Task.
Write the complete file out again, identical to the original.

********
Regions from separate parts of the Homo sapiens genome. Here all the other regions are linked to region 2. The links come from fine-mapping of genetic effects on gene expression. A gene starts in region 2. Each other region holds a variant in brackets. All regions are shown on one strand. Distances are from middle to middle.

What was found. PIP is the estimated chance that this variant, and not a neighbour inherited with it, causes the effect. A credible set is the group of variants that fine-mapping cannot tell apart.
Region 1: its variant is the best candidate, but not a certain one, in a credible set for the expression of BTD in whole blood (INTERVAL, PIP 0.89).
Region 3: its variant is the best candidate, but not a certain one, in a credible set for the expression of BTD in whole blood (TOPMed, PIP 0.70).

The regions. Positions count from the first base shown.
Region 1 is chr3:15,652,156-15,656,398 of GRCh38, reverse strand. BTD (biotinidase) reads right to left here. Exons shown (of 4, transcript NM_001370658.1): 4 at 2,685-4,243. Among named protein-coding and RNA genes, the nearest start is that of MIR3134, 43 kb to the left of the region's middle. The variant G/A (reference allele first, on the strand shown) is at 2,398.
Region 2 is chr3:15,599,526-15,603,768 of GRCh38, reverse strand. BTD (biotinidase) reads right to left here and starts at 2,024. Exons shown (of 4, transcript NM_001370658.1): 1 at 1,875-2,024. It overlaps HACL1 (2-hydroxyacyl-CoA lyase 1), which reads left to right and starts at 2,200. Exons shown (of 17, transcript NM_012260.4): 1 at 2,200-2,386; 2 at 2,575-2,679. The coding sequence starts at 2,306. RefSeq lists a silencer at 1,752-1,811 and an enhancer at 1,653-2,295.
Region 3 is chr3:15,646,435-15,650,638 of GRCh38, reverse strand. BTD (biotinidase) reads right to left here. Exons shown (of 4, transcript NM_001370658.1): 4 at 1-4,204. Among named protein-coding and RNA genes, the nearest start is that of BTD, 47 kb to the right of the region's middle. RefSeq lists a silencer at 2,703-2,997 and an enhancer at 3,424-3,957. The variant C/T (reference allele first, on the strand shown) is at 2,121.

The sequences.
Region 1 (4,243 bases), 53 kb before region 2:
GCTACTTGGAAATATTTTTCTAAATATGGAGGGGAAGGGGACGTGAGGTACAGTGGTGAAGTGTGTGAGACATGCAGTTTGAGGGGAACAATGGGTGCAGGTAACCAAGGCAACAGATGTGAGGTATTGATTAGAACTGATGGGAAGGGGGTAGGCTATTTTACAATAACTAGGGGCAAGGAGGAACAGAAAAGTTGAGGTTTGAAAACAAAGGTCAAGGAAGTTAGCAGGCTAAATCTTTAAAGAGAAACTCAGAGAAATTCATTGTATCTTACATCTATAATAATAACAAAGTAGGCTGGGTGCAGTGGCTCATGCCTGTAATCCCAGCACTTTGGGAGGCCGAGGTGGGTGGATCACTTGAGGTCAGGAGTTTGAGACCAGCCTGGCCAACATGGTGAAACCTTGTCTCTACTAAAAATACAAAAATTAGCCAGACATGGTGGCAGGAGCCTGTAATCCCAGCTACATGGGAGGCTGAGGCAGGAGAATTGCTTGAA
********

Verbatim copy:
Regions from separate parts of the Homo sapiens genome. Here all the other regions are linked to region 2. The links come from fine-mapping of genetic effects on gene expression. A gene starts in region 2. Each other region holds a variant in brackets. All regions are shown on one strand. Distances are from middle to middle.

What was found. PIP is the estimated chance that this variant, and not a neighbour inherited with it, causes the effect. A credible set is the group of variants that fine-mapping cannot tell apart.
Region 1: its variant is the best candidate, but not a certain one, in a credible set for the expression of BTD in whole blood (INTERVAL, PIP 0.89).
Region 3: its variant is the best candidate, but not a certain one, in a credible set for the expression of BTD in whole blood (TOPMed, PIP 0.70).

The regions. Positions count from the first base shown.
Region 1 is chr3:15,652,156-15,656,398 of GRCh38, reverse strand. BTD (biotinidase) reads right to left here. Exons shown (of 4, transcript NM_001370658.1): 4 at 2,685-4,243. Among named protein-coding and RNA genes, the nearest start is that of MIR3134, 43 kb to the left of the region's middle. The variant G/A (reference allele first, on the strand shown) is at 2,398.
Region 2 is chr3:15,599,526-15,603,768 of GRCh38, reverse strand. BTD (biotinidase) reads right to left here and starts at 2,024. Exons shown (of 4, transcript NM_001370658.1): 1 at 1,875-2,024. It overlaps HACL1 (2-hydroxyacyl-CoA lyase 1), which reads left to right and starts at 2,200. Exons shown (of 17, transcript NM_012260.4): 1 at 2,200-2,386; 2 at 2,575-2,679. The coding sequence starts at 2,306. RefSeq lists a silencer at 1,752-1,811 and an enhancer at 1,653-2,295.
Region 3 is chr3:15,646,435-15,650,638 of GRCh38, reverse strand. BTD (biotinidase) reads right to left here. Exons shown (of 4, transcript NM_001370658.1): 4 at 1-4,204. Among named protein-coding and RNA genes, the nearest start is that of BTD, 47 kb to the right of the region's middle. RefSeq lists a silencer at 2,703-2,997 and an enhancer at 3,424-3,957. The variant C/T (reference allele first, on the strand shown) is at 2,121.

The sequences.
Region 1 (4,243 bases), 53 kb before region 2:
GCTACTTGGAAATATTTTTCTAAATATGGAGGGGAAGGGGACGTGAGGTACAGTGGTGAAGTGTGTGAGACATGCAGTTTGAGGGGAACAATGGGTGCAGGTAACCAAGGCAACAGATGTGAGGTATTGATTAGAACTGATGGGAAGGGGGTAGGCTATTTTACAATAACTAGGGGCAAGGAGGAACAGAAAAGTTGAGGTTTGAAAACAAAGGTCAAGGAAGTTAGCAGGCTAAATCTTTAAAGAGAAACTCAGAGAAATTCATTGTATCTTACATCTATAATAATAACAAAGTAGGCTGGGTGCAGTGGCTCATGCCTGTAATCCCAGCACTTTGGGAGGCCGAGGTGGGTGGATCACTTGAGGTCAGGAGTTTGAGACCAGCCTGGCCAACATGGTGAAACCTTGTCTCTACTAAAAATACAAAAATTAGCCAGACATGGTGGCAGGAGCCTGTAATCCCAGCTACATGGGAGGCTGAGGCAGGAGAATTGCTTGAA